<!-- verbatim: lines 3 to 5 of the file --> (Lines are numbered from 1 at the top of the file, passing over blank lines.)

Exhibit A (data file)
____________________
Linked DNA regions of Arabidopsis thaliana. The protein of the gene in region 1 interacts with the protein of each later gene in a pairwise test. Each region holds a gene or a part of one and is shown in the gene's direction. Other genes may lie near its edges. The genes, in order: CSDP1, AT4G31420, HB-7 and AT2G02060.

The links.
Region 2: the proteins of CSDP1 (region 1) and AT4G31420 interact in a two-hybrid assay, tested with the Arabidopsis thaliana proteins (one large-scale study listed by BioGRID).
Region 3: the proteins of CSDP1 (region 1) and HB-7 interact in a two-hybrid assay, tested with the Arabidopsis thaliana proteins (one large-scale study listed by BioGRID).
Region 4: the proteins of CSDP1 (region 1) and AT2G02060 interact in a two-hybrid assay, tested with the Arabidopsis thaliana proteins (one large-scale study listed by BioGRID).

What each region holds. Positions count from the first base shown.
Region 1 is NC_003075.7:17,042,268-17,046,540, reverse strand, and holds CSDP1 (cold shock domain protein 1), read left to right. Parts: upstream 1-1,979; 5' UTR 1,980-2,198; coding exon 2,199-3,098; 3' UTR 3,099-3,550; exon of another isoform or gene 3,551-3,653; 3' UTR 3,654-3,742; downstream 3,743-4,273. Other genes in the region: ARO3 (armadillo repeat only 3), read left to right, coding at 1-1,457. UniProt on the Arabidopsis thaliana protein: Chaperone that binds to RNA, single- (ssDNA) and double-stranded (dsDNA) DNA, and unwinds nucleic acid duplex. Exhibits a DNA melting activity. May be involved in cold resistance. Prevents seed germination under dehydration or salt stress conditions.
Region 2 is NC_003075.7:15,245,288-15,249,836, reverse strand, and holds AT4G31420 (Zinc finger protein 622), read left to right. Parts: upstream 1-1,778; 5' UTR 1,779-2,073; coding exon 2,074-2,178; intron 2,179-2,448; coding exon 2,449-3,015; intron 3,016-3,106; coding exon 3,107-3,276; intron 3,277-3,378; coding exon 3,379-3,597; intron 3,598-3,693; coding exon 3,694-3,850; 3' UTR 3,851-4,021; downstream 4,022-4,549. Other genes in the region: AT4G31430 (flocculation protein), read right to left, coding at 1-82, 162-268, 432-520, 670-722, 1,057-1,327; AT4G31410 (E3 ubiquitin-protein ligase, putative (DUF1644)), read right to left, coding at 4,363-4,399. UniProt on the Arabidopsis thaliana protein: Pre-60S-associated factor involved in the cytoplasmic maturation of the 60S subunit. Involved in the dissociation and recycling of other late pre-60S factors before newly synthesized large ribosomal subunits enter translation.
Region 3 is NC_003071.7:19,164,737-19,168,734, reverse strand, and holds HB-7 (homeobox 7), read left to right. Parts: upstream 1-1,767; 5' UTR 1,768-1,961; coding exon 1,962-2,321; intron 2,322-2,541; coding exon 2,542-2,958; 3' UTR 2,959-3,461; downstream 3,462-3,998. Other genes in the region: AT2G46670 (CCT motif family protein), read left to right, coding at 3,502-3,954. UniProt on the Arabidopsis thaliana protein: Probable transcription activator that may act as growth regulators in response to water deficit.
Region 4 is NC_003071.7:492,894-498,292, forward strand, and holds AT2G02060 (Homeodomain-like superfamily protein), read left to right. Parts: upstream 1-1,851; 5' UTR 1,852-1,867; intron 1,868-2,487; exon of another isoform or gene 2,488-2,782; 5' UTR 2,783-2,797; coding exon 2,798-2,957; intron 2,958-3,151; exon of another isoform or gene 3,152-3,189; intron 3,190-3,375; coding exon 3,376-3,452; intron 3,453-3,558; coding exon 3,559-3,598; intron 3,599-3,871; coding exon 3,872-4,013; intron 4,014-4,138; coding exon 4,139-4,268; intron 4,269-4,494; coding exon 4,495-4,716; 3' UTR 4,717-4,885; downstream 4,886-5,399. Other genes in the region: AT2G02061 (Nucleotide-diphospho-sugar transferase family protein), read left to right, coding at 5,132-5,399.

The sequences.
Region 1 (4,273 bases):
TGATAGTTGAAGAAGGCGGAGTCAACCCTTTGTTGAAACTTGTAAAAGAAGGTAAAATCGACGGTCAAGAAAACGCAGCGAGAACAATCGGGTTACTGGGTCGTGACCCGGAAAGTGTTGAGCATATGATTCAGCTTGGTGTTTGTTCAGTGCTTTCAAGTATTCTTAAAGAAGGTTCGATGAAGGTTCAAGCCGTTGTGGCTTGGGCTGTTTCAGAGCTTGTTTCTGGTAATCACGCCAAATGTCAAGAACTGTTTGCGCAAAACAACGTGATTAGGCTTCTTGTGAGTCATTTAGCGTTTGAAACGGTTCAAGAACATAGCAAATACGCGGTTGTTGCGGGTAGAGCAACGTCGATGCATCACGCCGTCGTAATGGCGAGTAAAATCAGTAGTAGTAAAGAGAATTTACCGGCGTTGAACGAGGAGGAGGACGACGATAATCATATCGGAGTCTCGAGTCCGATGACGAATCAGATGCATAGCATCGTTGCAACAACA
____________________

Region 2: the proteins of CSDP1 (region 1) and AT4G31420 interact in a two-hybrid assay, tested with the Arabidopsis thaliana proteins (one large-scale study listed by BioGRID).
Region 3: the proteins of CSDP1 (region 1) and HB-7 interact in a two-hybrid assay, tested with the Arabidopsis thaliana proteins (one large-scale study listed by BioGRID).
Region 4: the proteins of CSDP1 (region 1) and AT2G02060 interact in a two-hybrid assay, tested with the Arabidopsis thaliana proteins (one large-scale study listed by BioGRID).